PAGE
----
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Yale 62

Lewis Spratlan
Lew SpratlanLewis Spratlan, 82, Peter R. Pouncey Professor of Music, Emeritus, died on February 9, 2023, in Lumberton, NJ from Idiopathic Pulmonary Fibrosis. His son Dan was holding his hand as music sung by his wife Melinda played at his bedside.

Lewis Spratlan was born and raised in Miami, FL. As a young oboist, he gained great insight into instrumental sound by sitting with his teacher in the wind section of the Miami Symphony. He graduated from Yale College in 1962 and received his Master of Music from Yale in 1965. His composition teachers included Gunther Schuller and Mel Powell. The 1960s were full of rules about composition that Lew found restrictive. Rumor has it that a member of the degree jury almost put the kibosh on passing this upstart.

Lew taught music composition and theory, special courses on Beethoven and others, and coached chamber music for 36 years at Amherst College. He was the founding conductor of the Amherst Mount Holyoke Orchestra and acting director of the Amherst College Orchestra. Even as he taught, played oboe in various performances, and was father to three children, he managed to write at least one major composition during January break and summer vacation. When he retired from Amherst in 2006, the floodgates opened, and work after work poured from his imagination. When he and Melinda moved to the Lumberton campus of Medford Leas in February 2019 to be closer to family, his imagination leapt into another gear, and he composed over a dozen new works before his death.

A splendid teacher, Lew always encouraged his students to find their own voice, but he also insisted on their knowing what came before. Form, pacing, recognition, anticipation, rhythmic energy. A lot of listening gave his students a solid musical background on which to base their own music. It wasn’t enough that it sounded nice. It had to have meaning to add to the larger context.

Even though Lew’s mantra in his later years was to write what he, Lew, wanted to hear, he still instinctively followed his own rules. His music was full of passion and energy and humor. He developed his own particular harmonic language. It was certainly not tonal, but it kept you listening as he would tweak it just enough so that what you heard was often unexpected, and beautiful.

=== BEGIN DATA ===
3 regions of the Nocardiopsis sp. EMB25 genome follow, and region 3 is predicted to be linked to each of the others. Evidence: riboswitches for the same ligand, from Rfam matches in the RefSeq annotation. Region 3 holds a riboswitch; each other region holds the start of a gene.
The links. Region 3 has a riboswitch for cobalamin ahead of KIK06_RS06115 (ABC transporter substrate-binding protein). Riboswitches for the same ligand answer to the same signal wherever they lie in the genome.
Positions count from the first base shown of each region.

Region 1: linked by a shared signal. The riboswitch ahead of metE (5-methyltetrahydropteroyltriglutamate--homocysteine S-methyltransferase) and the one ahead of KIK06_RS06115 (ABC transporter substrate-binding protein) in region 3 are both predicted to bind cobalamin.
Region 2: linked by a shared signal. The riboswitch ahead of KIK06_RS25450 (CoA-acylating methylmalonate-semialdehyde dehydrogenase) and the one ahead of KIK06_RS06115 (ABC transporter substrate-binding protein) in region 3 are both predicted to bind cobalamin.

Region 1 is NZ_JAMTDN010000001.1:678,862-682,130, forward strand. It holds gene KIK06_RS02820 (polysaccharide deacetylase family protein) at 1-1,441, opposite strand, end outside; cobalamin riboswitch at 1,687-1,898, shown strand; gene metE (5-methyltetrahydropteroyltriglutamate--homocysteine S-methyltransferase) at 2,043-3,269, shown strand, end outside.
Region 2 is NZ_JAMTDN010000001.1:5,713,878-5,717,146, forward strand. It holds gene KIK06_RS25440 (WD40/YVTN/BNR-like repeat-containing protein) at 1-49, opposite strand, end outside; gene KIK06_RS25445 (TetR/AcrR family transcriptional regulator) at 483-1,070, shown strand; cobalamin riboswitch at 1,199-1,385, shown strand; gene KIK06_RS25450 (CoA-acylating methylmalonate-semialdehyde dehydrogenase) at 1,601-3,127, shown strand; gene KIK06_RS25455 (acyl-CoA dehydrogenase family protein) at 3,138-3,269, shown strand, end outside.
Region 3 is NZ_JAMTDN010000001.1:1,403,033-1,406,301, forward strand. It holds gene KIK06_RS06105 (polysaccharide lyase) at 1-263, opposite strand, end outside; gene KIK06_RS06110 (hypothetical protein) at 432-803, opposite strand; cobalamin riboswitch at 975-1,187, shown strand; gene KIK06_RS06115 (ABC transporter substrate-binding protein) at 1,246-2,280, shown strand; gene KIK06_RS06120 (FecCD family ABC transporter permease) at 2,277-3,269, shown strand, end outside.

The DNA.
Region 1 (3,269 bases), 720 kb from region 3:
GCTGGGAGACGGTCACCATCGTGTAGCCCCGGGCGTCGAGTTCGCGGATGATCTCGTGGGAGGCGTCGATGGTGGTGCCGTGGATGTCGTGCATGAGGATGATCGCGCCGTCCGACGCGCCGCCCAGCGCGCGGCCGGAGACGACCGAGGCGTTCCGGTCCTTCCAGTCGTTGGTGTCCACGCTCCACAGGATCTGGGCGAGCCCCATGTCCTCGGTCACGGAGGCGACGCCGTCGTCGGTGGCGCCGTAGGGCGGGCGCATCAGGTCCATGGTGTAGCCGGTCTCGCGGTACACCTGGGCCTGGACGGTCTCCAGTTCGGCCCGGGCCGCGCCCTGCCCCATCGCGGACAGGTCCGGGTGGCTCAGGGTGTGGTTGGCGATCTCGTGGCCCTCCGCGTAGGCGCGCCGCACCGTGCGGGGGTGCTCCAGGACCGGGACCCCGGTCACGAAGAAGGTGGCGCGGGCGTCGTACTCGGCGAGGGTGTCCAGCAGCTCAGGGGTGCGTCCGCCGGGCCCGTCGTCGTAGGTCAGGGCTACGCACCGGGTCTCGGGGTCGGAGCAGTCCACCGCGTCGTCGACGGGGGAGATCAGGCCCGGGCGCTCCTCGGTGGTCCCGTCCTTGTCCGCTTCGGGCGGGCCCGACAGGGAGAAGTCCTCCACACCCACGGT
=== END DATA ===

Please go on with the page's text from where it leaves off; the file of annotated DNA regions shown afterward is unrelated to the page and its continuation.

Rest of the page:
A well recognized and widely played composer, Lew received the Pulitzer Prize in music in 2000 for a concert version of Act Two of his opera “Life Is A Dream.” A full production of the opera was realized at the Santa Fe Opera in 2010. Other honors included Guggenheim, Rockefeller, National Endowment for the Arts, and MacDowell Fellowships, as well as the Charles Ives Opera Award from the American Academy of Arts and Letters.

Lew is survived by his wife of 57 years, Melinda: son Jacob Spratlan of Worcester, MA; daughter Lydia DeBona and her husband Matthew, and daughter Alexis of Tampa, FL; and son Daniel, his wife Jacquie, and daughter Amelia of Medford, NJ. A memorial service for Lew will be held in Johnson Chapel on the campus of Amherst College on May 13, 2023. Memorial gifts may be made in support of a recording of his Symphony #1 by the Boston Modern Orchestra Project, under the direction of Gil Rose, to finish a CD of his music that already has his Chamber Symphony recorded and waiting. Lew finished his first symphony 4 months before he died, and it was an accomplishment very dear to his heart.

Boston Modern Orchestra Project
376 Washington Street
Malden MA 02148

A celebration of Lew’s life in the New York Times: “Lewis Spratlan, 82, Is Dead; Took Winding Route to Music Pulitzer”

Words from Melinda Spratlan

In fitting fashion, there was actually a concert at Smith College last night that featured a new composition of Lew’s. I wrote a bit to the others involved, which I am forwarding to you. You will write eloquently about him for the Yale magazine, but if any of my words seem appropriate, they are yours to use. There’s a certain rightness/serendipity about one final performance as his composing days come to an end. After he finished editing his last composition, a “deconstructed” wind quintet, and sent it off to his publisher not more than a week ago, he said he was done composing (at age 82). There was nothing percolating in his brain that he needed to bring to fruition. I wept for him, both in sadness and admiration. His list of compositions is formidable. His fertile brain and deeply felt musical emotions remained active his entire life.